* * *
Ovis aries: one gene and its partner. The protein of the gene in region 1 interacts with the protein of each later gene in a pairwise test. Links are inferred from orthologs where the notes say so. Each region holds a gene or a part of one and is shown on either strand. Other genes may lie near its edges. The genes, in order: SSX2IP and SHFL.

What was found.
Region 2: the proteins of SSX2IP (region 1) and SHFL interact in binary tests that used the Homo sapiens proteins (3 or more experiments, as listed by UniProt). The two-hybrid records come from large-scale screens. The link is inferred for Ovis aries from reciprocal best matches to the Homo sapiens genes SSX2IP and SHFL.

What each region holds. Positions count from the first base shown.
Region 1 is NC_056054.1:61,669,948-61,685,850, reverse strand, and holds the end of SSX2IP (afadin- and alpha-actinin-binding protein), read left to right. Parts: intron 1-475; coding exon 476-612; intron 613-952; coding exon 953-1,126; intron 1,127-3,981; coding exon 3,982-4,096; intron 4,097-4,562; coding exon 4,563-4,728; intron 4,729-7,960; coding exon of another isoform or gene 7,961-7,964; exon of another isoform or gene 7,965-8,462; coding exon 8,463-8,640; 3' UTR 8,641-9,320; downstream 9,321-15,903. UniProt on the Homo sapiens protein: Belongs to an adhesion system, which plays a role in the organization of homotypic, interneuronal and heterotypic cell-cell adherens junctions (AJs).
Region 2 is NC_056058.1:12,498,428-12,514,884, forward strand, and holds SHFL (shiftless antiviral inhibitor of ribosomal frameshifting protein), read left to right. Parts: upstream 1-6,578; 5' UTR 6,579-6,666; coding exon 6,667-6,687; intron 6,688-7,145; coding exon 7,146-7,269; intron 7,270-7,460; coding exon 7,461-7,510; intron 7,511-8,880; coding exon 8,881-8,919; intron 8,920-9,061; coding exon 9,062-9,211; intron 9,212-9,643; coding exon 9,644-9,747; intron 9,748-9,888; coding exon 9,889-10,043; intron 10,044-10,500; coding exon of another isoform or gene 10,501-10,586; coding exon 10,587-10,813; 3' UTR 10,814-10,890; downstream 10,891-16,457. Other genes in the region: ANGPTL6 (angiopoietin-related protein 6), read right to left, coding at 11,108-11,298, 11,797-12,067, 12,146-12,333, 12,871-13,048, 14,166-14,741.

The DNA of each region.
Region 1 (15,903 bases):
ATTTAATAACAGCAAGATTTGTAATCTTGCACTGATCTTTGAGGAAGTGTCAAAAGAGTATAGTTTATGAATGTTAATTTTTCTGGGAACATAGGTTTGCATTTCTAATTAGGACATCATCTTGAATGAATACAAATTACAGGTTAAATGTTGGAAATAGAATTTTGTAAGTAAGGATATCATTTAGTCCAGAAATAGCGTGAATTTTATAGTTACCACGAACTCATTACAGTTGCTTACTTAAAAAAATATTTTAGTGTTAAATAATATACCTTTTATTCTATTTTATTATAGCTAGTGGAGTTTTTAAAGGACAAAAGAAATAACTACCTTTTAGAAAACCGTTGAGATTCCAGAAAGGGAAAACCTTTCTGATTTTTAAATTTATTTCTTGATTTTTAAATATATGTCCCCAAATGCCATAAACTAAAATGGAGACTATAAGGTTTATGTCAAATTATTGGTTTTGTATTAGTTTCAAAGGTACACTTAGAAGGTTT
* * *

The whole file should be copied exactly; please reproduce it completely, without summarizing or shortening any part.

Ovis aries: one gene and its partner. The protein of the gene in region 1 interacts with the protein of each later gene in a pairwise test. Links are inferred from orthologs where the notes say so. Each region holds a gene or a part of one and is shown on either strand. Other genes may lie near its edges. The genes, in order: SSX2IP and SHFL.

What was found.
Region 2: the proteins of SSX2IP (region 1) and SHFL interact in binary tests that used the Homo sapiens proteins (3 or more experiments, as listed by UniProt). The two-hybrid records come from large-scale screens. The link is inferred for Ovis aries from reciprocal best matches to the Homo sapiens genes SSX2IP and SHFL.

What each region holds. Positions count from the first base shown.
Region 1 is NC_056054.1:61,669,948-61,685,850, reverse strand, and holds the end of SSX2IP (afadin- and alpha-actinin-binding protein), read left to right. Parts: intron 1-475; coding exon 476-612; intron 613-952; coding exon 953-1,126; intron 1,127-3,981; coding exon 3,982-4,096; intron 4,097-4,562; coding exon 4,563-4,728; intron 4,729-7,960; coding exon of another isoform or gene 7,961-7,964; exon of another isoform or gene 7,965-8,462; coding exon 8,463-8,640; 3' UTR 8,641-9,320; downstream 9,321-15,903. UniProt on the Homo sapiens protein: Belongs to an adhesion system, which plays a role in the organization of homotypic, interneuronal and heterotypic cell-cell adherens junctions (AJs).
Region 2 is NC_056058.1:12,498,428-12,514,884, forward strand, and holds SHFL (shiftless antiviral inhibitor of ribosomal frameshifting protein), read left to right. Parts: upstream 1-6,578; 5' UTR 6,579-6,666; coding exon 6,667-6,687; intron 6,688-7,145; coding exon 7,146-7,269; intron 7,270-7,460; coding exon 7,461-7,510; intron 7,511-8,880; coding exon 8,881-8,919; intron 8,920-9,061; coding exon 9,062-9,211; intron 9,212-9,643; coding exon 9,644-9,747; intron 9,748-9,888; coding exon 9,889-10,043; intron 10,044-10,500; coding exon of another isoform or gene 10,501-10,586; coding exon 10,587-10,813; 3' UTR 10,814-10,890; downstream 10,891-16,457. Other genes in the region: ANGPTL6 (angiopoietin-related protein 6), read right to left, coding at 11,108-11,298, 11,797-12,067, 12,146-12,333, 12,871-13,048, 14,166-14,741.

The DNA of each region.
Region 1 (15,903 bases):
ATTTAATAACAGCAAGATTTGTAATCTTGCACTGATCTTTGAGGAAGTGTCAAAAGAGTATAGTTTATGAATGTTAATTTTTCTGGGAACATAGGTTTGCATTTCTAATTAGGACATCATCTTGAATGAATACAAATTACAGGTTAAATGTTGGAAATAGAATTTTGTAAGTAAGGATATCATTTAGTCCAGAAATAGCGTGAATTTTATAGTTACCACGAACTCATTACAGTTGCTTACTTAAAAAAATATTTTAGTGTTAAATAATATACCTTTTATTCTATTTTATTATAGCTAGTGGAGTTTTTAAAGGACAAAAGAAATAACTACCTTTTAGAAAACCGTTGAGATTCCAGAAAGGGAAAACCTTTCTGATTTTTAAATTTATTTCTTGATTTTTAAATATATGTCCCCAAATGCCATAAACTAAAATGGAGACTATAAGGTTTATGTCAAATTATTGGTTTTGTATTAGTTTCAAAGGTACACTTAGAAGGTTT